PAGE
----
I loved the movie. I remember in Pittsburgh, my college roommates, Dick [Scanlan] and Biffy, and I watched White Christmas together, and we were all in tears as soon as the credits started, so I have always loved the movie.
And White Christmas opens here in Atlanta, correct?
Yes, we are in reharsals now and will go to Chattanooga, TN to do the tech. I think we might have a preview or two in Chattanooga October 29 – 30 as well. That may seem a little early for a Christmas show, but the great thing is that there are a lot of numbers in the show that aren't Christmas numbers.
How are rehearsals going so far?
They are great. It is interesting because the woman I am playing opposite, Amy Bodnar, as well as Shannon M. O'Bryan who is playing Judy and Denis Lambert who plays Phil have all done the show before, so they know the show much more than I did. I feel like I am playing catch up a little bit, but I am a relatively quick study. And Ruth Williamson, who is playing Martha, she has done the show six times, I believe. She is an old friend of mine. She was actually in Preppies with me in NY.
White Christmas is such an iconic movie, and beloved by so many people. Do you think that makes it easier to perform the material because there is already so much excitement from the audience, or is that a challenge because of expectations?
I think it's probably both. The movie benefits from huge stars who were beloved. In fact, I think at the time Bing Crosby was the number one box office draw and Danny Kaye was the number three when this movie opened. So they have the benefit of having the audience know who they are already. But I think you approach it like you are just trying to tell a story about these people in these circumstances. I honestly don't even think about the movie at all when we are performing. There are certain lines that are directly from the movie and a lot of the songs, of course, but then there are also other songs that are not in the movie too.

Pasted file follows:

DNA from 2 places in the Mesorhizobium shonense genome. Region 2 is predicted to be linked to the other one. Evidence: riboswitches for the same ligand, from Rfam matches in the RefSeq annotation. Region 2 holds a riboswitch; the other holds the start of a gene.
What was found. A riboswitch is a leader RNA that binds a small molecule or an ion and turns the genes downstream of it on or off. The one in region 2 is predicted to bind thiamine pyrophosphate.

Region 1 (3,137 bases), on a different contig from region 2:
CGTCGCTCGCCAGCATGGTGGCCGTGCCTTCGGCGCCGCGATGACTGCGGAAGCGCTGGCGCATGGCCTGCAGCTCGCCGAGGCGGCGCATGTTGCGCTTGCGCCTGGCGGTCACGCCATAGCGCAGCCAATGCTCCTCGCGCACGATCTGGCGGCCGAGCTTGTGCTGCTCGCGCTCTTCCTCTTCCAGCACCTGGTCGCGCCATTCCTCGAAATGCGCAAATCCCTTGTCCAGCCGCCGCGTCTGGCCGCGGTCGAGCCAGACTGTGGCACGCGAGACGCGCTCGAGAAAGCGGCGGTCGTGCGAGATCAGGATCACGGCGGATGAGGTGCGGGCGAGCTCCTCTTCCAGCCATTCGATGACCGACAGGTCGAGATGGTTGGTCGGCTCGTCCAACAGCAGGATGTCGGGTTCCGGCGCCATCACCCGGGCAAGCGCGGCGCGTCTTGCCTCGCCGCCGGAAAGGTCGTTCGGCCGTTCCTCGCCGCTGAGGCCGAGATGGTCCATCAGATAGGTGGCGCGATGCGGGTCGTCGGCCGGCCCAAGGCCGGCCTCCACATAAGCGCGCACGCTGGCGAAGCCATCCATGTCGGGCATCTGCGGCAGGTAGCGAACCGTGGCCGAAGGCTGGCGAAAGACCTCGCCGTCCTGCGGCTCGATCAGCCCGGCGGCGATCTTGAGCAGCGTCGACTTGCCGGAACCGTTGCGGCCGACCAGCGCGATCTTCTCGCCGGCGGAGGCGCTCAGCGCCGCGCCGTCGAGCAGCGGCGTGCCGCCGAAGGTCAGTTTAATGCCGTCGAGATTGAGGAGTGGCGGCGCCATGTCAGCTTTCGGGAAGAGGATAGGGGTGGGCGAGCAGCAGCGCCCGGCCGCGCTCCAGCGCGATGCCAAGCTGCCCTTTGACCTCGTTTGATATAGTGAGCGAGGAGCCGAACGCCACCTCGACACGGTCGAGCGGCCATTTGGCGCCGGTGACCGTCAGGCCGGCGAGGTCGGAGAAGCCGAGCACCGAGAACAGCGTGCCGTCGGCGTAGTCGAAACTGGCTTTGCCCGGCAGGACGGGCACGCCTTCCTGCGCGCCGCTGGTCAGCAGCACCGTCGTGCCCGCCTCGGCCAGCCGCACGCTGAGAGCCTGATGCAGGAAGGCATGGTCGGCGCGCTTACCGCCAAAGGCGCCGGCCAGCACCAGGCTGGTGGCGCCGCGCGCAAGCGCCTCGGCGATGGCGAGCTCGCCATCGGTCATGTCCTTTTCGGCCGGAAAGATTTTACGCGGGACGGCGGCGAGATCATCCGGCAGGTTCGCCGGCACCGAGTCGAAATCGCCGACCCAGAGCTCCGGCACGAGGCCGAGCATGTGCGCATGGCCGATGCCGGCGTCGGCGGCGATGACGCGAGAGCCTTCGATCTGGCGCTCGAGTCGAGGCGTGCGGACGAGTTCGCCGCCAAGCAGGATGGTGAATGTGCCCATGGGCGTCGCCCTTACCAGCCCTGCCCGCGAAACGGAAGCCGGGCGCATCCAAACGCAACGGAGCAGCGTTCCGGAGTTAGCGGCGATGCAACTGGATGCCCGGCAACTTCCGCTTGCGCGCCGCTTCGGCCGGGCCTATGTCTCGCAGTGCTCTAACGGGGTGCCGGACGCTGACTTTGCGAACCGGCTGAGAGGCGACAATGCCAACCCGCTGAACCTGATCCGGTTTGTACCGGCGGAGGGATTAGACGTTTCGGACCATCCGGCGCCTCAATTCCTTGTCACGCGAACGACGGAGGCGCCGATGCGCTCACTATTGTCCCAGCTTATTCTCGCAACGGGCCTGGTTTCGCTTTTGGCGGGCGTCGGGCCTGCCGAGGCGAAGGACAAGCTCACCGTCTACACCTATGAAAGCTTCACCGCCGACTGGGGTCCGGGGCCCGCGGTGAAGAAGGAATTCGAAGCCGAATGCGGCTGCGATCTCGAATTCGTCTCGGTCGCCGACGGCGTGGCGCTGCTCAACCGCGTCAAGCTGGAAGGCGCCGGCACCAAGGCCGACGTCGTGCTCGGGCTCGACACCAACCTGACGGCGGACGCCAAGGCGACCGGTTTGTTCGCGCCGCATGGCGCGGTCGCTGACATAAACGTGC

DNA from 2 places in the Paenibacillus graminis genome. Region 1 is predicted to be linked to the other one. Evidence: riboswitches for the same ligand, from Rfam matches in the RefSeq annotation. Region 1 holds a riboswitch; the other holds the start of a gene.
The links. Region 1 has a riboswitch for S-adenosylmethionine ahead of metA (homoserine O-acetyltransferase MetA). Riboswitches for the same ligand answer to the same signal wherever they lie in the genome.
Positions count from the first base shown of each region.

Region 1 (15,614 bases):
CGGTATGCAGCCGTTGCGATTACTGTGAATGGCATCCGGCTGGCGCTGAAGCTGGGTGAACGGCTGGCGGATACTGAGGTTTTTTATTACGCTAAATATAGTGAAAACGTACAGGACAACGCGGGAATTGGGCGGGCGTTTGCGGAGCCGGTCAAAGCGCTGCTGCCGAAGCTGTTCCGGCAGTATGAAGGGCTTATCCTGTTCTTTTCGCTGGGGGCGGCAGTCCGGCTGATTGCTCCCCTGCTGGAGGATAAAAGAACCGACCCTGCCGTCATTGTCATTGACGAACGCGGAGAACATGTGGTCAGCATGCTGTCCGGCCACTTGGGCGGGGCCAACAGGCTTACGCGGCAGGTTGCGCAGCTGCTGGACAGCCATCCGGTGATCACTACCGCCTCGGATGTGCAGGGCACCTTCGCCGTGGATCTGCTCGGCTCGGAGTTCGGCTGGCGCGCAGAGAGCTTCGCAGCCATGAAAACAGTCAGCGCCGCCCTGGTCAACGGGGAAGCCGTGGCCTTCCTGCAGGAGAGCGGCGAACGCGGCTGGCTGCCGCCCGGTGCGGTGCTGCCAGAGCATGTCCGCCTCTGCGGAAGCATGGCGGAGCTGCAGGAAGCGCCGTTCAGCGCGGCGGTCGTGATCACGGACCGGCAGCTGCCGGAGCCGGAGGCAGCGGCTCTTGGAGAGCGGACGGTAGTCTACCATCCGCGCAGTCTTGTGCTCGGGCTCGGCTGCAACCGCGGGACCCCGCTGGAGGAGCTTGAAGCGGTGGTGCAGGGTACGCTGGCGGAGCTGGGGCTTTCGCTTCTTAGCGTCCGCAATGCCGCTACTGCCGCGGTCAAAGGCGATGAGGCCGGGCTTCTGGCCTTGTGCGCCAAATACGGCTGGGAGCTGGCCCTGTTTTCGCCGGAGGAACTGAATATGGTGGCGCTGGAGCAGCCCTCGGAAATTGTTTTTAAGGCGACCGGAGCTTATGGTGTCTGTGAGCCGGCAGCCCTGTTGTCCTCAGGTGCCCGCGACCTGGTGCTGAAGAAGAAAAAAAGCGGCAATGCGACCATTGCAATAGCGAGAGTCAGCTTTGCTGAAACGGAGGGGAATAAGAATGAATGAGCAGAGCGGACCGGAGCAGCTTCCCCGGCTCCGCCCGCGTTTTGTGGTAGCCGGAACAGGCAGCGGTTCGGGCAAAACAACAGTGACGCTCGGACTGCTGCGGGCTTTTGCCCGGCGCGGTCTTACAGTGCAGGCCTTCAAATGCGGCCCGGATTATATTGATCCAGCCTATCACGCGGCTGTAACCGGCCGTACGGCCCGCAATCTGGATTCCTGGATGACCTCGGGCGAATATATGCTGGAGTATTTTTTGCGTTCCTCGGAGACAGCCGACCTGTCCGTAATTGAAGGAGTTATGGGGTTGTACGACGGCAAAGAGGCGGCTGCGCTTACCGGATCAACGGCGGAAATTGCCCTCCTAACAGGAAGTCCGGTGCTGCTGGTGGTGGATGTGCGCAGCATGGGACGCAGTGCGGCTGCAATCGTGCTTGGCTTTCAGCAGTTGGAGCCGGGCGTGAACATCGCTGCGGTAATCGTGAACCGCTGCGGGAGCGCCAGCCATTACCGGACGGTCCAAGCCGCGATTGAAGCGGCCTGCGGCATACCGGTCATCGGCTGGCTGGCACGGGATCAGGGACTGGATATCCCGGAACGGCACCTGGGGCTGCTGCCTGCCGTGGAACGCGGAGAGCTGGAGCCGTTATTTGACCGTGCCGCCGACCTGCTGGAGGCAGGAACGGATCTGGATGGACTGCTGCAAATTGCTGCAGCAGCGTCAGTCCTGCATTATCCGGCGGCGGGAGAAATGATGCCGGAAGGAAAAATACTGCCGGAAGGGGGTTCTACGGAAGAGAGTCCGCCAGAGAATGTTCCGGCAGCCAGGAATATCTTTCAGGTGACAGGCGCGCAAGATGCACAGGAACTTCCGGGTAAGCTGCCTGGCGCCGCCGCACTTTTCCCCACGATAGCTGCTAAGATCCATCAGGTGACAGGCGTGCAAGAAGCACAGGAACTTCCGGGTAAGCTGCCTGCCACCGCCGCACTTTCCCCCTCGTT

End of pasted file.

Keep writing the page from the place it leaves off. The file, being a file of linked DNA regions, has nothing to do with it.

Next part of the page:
So there is new material in your production?
Yeah, the best thing about the show is the score. Those Irving Berlin songs, you can't beat it. They have added in "I Love a Piano" and "Let Me Sing and I'm Happy" and some great tunes that are not in the movie. I think when they wrote the show they went through the catalog and pulled whatever they needed.
Talking about your role, Bob Wallace, as we talked about, it was played so famously by Bing Crosby in the movie. Is there anything you draw on from his portrayal for your performance?
Honestly, I don't. There are certain things about the character that are the same. He is a very formal guy, very traditional. He is a little uptight. He doesn't go out on frivolous dates. So, the essence of the character are the same but that is more character driven and not a reflection on Bing Crosby's portrayal of the role.
The movie has been around so long, that I expect there are many younger theater-goers who will be introduced to the material for the first time through your show. What's do you think about bringing this story to a new generation of audiences?